During the course of the Second World War in order to secure the cooperation of the Indians, the British Government made an announcement on 8 August 1940, which came to be known as the ‘August Offer’. The August Offer envisaged that after the War a representative body of Indians would be set up to frame the new Constitution. Gandhi was not satisfied with is offer and decided to launch Individual Satyagraha.
Individual Satyagraha was limited, symbolic and non-violent in nature and it was left to Mahatma Gandhi to choose the Satyagrahis. Acharya Vinoba Bhave was the first to offer Satyagraha and he was sentenced to three months imprisonment. Jawaharlal Nehru was the second Satyagrahi and imprisoned for four months. The individual Satyagraha continued for nearly 15 months.
Cripps Mission (1942)
In the meantime, the Viceroy, Lord Linlithgow expanded his Executive Council by including five more Indians into it in July 1941. However, in the midst of worsening wartime international situation, the British Government in its continued effort to secure Indian cooperation sent Sir Stafford Cripps to India on 23 March 1942. This is known as Cripps Mission.
The main recommendations of Cripps were:
- The promise of Dominion Status to India,
- Protection of minorities
- setting up of a Constituent Assembly in which there would be representatives from the Princely States along with those of the British Provinces,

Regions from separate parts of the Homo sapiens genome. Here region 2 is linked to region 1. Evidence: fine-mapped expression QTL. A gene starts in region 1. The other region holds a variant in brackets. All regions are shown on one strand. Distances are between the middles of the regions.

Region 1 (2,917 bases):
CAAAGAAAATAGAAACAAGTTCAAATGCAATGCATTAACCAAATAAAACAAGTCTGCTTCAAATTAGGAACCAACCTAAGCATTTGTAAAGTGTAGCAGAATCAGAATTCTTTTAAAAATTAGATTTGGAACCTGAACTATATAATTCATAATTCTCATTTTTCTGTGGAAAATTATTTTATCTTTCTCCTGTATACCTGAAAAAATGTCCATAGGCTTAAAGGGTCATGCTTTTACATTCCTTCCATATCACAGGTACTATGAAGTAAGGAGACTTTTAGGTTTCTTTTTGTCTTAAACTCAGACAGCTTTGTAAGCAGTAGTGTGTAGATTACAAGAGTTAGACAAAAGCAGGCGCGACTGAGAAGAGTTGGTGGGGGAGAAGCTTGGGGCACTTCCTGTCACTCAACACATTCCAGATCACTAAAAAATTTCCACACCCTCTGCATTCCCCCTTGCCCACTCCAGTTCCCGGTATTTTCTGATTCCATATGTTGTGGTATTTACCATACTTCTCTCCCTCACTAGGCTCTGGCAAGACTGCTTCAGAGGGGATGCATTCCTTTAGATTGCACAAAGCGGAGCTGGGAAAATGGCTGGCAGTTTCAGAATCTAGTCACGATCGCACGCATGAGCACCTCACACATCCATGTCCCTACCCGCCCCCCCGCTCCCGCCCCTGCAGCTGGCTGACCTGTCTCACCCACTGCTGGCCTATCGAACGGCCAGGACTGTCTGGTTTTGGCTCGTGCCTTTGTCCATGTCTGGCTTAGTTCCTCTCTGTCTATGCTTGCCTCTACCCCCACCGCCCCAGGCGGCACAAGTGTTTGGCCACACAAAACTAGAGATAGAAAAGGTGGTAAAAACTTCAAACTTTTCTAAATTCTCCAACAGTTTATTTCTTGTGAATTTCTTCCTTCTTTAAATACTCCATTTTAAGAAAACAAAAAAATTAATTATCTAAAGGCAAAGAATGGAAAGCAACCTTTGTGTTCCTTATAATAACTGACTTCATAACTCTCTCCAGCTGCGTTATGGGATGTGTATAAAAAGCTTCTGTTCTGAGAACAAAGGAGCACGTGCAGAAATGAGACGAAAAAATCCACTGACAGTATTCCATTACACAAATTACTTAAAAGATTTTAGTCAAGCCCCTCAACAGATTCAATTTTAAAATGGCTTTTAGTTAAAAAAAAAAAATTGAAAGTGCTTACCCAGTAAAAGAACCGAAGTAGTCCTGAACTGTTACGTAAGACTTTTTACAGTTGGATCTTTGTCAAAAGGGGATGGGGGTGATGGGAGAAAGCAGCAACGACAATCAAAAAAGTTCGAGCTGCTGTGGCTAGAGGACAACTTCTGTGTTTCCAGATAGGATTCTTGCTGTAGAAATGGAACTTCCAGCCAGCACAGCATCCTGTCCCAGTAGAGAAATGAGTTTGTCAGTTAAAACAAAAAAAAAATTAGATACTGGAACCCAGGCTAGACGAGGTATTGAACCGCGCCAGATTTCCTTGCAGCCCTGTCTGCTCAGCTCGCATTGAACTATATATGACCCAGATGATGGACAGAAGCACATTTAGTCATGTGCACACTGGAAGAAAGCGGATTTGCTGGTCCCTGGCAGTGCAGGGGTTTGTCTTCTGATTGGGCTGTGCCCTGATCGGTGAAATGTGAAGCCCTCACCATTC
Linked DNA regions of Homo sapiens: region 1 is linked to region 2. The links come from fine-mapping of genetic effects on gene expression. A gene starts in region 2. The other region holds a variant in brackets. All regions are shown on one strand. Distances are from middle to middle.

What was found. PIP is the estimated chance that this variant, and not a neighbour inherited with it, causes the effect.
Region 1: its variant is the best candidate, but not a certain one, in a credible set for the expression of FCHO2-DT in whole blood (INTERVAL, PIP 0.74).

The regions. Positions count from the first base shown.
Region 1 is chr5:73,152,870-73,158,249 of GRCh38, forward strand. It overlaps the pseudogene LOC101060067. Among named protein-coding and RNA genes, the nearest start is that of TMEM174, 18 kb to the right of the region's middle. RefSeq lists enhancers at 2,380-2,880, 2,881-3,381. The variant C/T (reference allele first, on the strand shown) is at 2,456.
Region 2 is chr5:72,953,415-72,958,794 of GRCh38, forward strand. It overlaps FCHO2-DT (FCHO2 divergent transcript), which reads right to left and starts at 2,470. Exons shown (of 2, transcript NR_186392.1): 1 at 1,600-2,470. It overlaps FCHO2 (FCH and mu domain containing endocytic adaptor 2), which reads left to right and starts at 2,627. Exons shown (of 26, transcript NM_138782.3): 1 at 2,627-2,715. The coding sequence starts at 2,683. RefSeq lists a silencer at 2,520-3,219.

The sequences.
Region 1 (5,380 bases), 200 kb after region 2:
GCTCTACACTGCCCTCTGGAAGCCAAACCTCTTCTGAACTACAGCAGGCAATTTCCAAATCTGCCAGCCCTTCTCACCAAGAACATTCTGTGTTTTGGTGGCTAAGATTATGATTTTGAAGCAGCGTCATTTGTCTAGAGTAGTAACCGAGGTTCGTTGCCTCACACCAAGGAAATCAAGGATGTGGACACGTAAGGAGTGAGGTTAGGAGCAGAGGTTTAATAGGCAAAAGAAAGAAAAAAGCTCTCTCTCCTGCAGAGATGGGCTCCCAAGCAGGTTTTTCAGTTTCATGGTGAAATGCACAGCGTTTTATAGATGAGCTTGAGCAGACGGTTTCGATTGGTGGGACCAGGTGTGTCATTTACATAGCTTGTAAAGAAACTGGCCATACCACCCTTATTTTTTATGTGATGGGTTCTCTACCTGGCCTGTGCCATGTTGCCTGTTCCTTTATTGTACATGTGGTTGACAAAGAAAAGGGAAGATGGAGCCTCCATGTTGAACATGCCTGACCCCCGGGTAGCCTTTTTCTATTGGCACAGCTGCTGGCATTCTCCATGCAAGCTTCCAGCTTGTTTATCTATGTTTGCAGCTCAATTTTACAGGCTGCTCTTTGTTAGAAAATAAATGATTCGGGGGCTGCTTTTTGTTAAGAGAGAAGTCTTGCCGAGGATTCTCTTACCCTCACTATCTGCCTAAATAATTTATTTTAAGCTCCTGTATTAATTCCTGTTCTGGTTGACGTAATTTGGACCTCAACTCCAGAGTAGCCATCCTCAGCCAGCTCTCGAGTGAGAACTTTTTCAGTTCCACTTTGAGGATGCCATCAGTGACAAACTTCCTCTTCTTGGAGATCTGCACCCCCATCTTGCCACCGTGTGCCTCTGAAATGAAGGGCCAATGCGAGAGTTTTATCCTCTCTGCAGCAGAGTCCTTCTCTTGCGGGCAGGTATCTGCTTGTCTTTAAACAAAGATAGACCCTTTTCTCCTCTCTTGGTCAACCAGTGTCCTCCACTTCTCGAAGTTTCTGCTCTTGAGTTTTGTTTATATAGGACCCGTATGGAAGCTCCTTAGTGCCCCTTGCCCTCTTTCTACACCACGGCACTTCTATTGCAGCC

- There would be provision for any Province of British India not prepared to accept this Constitution, either to retain its present constitutional position or frame a constitution of its own.
The major political parties of the country rejected the Cripps proposals. Gandhi called Cripp’s proposals as a “Post-dated Cheque”. They did not like the rights of the Princely States either to send their representatives to the Constituent Assembly or to stay out of the Indian Union. The Muslim League was also dissatisfied as its demand for Pakistan had not been conceded in the proposal.
Quit India Movement (1942-1944)
The failure of the Cripps Mission and the fear of an impending Japanese invasion of India led Mahatma Gandhi to begin his campaign for the British to quit India. Mahatma Gandhi believed that an interim government could be formed only after the British left India and the Hindu-Muslim problem sorted out. The All India Congress Committee met at Bombay on 8 August 1942 and passed the famous Quit India Resolution. On the same day, Gandhi gave his call of ‘do or die’.
On 8th and 9th August 1942, the government arrested all the prominent leaders of the Congress. For once, this pre-planned action of the government left the Indian people without leadership. Mahatma Gandhi was kept in prison at Poona. Pandit Jawaharlal Nehru, Abul Kalam Azad, and other leaders were imprisoned in the Ahmednagar Fort.